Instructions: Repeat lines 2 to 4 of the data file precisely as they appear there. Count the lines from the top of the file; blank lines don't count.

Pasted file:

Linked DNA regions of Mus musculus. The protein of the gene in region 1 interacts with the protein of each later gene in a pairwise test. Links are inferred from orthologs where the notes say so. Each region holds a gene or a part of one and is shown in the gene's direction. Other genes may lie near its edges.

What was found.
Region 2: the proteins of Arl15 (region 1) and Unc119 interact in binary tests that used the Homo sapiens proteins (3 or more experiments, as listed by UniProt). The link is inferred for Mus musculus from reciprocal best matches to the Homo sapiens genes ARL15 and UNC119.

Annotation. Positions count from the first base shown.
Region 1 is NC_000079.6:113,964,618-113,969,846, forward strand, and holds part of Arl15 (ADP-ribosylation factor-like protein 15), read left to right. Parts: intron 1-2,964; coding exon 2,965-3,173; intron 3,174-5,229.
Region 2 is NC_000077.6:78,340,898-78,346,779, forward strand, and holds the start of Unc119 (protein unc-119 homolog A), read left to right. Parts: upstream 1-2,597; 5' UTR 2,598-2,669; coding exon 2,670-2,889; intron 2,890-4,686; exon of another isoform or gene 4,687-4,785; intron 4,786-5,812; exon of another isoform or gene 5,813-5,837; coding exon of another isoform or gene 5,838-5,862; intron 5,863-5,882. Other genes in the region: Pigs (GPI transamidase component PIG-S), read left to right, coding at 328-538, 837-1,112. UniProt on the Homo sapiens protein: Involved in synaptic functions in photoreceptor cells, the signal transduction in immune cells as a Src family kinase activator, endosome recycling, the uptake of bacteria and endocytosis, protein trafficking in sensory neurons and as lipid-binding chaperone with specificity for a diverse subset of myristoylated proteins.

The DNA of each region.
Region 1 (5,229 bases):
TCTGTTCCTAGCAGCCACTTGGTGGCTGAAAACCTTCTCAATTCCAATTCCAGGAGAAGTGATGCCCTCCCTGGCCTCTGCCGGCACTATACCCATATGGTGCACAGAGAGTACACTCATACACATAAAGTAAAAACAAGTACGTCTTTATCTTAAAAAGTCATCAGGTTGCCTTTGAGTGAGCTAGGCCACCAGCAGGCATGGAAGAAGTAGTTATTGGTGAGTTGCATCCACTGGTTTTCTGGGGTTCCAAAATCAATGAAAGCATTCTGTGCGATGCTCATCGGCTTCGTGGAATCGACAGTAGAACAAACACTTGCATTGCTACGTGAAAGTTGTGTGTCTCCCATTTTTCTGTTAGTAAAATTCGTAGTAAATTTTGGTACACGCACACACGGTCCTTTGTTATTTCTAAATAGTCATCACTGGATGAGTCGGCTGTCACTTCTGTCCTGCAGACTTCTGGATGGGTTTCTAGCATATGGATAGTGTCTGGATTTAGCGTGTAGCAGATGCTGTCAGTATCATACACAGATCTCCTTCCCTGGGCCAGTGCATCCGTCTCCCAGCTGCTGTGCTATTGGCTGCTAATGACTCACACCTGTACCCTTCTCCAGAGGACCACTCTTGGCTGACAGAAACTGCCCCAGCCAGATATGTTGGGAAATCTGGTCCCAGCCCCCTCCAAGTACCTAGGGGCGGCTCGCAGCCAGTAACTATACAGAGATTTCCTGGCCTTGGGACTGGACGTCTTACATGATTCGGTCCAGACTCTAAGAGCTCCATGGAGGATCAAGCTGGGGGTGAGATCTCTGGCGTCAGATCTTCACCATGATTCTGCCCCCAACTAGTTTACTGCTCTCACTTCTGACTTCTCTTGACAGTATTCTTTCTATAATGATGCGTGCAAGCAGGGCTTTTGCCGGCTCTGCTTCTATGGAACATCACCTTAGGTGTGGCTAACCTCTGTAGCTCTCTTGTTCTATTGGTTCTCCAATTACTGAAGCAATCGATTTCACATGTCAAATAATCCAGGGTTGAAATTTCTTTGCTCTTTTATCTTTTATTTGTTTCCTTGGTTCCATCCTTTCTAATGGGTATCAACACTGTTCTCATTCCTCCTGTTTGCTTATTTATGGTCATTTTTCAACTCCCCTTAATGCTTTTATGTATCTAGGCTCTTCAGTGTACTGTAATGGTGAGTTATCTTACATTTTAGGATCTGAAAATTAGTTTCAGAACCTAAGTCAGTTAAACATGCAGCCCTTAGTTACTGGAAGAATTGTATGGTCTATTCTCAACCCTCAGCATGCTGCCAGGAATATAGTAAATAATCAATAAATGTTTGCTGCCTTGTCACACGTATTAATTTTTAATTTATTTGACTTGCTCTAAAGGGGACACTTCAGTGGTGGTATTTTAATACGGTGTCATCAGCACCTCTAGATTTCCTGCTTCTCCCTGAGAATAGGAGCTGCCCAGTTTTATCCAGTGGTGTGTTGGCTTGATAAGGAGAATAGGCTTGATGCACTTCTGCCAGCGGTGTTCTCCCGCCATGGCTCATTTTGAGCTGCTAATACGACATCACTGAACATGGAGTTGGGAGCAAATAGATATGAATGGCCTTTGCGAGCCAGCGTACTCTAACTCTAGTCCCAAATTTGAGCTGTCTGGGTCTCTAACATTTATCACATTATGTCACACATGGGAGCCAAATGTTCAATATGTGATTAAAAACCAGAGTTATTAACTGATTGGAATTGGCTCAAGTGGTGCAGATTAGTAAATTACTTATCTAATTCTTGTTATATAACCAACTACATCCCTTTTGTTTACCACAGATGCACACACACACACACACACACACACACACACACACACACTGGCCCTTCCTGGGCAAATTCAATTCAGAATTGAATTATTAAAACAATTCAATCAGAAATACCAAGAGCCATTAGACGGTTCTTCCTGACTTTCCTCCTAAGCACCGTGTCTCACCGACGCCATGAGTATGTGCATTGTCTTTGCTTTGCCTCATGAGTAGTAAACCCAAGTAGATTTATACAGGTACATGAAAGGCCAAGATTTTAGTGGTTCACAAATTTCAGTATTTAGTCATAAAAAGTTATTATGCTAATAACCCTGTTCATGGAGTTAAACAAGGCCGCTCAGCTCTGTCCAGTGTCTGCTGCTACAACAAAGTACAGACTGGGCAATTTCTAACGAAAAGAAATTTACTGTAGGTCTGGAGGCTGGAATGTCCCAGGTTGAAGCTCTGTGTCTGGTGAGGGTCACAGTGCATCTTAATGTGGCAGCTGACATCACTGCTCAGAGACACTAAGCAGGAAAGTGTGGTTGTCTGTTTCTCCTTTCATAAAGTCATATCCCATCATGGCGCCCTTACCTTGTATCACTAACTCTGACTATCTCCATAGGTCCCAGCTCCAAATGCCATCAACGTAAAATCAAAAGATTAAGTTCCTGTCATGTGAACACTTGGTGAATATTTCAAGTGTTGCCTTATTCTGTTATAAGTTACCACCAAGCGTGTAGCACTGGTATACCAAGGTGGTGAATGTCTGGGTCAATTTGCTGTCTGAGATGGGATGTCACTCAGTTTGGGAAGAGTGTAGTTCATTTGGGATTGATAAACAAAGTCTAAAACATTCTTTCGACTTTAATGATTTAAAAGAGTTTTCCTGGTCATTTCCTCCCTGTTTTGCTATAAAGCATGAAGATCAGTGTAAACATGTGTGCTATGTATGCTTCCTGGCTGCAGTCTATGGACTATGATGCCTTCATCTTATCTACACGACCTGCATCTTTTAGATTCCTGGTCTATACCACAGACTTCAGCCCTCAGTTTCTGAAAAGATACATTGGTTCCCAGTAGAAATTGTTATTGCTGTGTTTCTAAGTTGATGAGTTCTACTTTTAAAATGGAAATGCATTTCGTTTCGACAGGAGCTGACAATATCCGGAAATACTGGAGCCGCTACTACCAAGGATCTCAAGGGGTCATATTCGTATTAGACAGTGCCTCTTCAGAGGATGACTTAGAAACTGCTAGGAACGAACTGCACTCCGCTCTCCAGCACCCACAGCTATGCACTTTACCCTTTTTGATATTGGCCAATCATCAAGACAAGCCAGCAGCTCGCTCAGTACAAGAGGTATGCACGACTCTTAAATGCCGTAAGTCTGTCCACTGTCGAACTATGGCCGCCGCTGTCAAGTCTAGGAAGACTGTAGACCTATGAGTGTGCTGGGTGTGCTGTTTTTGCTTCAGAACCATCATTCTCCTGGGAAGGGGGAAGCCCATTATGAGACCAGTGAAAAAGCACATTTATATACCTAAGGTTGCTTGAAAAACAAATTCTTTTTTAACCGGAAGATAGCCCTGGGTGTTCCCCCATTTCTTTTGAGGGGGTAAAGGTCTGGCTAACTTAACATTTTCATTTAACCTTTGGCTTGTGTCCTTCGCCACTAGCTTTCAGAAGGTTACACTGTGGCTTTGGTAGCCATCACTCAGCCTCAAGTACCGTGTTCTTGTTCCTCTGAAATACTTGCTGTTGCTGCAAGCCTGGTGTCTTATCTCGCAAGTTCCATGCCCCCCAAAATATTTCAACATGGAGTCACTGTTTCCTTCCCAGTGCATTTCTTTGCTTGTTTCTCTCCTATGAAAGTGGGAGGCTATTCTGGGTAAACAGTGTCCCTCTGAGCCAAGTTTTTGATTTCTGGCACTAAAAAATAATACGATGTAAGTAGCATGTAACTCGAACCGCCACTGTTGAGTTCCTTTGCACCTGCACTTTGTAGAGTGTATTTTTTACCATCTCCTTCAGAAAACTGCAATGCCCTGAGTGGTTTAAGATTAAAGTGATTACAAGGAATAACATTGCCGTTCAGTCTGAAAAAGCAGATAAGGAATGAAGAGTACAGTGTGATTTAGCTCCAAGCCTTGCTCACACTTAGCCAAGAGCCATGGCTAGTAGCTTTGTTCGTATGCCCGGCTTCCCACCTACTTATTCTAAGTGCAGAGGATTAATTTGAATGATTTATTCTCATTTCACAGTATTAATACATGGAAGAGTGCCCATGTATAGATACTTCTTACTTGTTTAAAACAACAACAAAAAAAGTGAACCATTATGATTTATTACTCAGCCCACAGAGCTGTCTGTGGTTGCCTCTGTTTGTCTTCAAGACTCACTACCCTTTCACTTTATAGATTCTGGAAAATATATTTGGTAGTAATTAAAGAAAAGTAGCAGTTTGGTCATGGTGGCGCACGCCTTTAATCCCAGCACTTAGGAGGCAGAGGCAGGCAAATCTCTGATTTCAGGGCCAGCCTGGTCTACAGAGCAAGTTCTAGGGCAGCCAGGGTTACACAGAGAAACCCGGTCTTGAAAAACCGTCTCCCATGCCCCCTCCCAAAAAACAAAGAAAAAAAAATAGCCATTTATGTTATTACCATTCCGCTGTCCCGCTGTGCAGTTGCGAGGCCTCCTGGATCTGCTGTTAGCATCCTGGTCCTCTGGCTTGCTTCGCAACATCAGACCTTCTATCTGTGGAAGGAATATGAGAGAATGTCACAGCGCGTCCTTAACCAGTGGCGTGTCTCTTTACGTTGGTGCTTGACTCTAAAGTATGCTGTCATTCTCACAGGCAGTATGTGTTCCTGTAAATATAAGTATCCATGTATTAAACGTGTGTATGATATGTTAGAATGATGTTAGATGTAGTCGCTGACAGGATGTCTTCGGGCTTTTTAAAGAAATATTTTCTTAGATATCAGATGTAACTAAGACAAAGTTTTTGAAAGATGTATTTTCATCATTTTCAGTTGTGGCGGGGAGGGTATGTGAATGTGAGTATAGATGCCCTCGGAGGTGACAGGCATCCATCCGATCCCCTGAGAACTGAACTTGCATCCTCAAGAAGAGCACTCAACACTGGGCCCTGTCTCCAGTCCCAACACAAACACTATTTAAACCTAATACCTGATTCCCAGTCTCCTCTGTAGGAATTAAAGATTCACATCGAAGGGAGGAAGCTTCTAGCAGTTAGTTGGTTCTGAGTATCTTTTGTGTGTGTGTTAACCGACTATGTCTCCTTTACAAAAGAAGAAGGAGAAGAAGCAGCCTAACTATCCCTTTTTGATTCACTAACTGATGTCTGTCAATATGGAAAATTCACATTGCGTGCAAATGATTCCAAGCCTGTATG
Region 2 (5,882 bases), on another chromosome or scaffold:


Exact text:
What was found.
Region 2: the proteins of Arl15 (region 1) and Unc119 interact in binary tests that used the Homo sapiens proteins (3 or more experiments, as listed by UniProt). The link is inferred for Mus musculus from reciprocal best matches to the Homo sapiens genes ARL15 and UNC119.

Annotation. Positions count from the first base shown.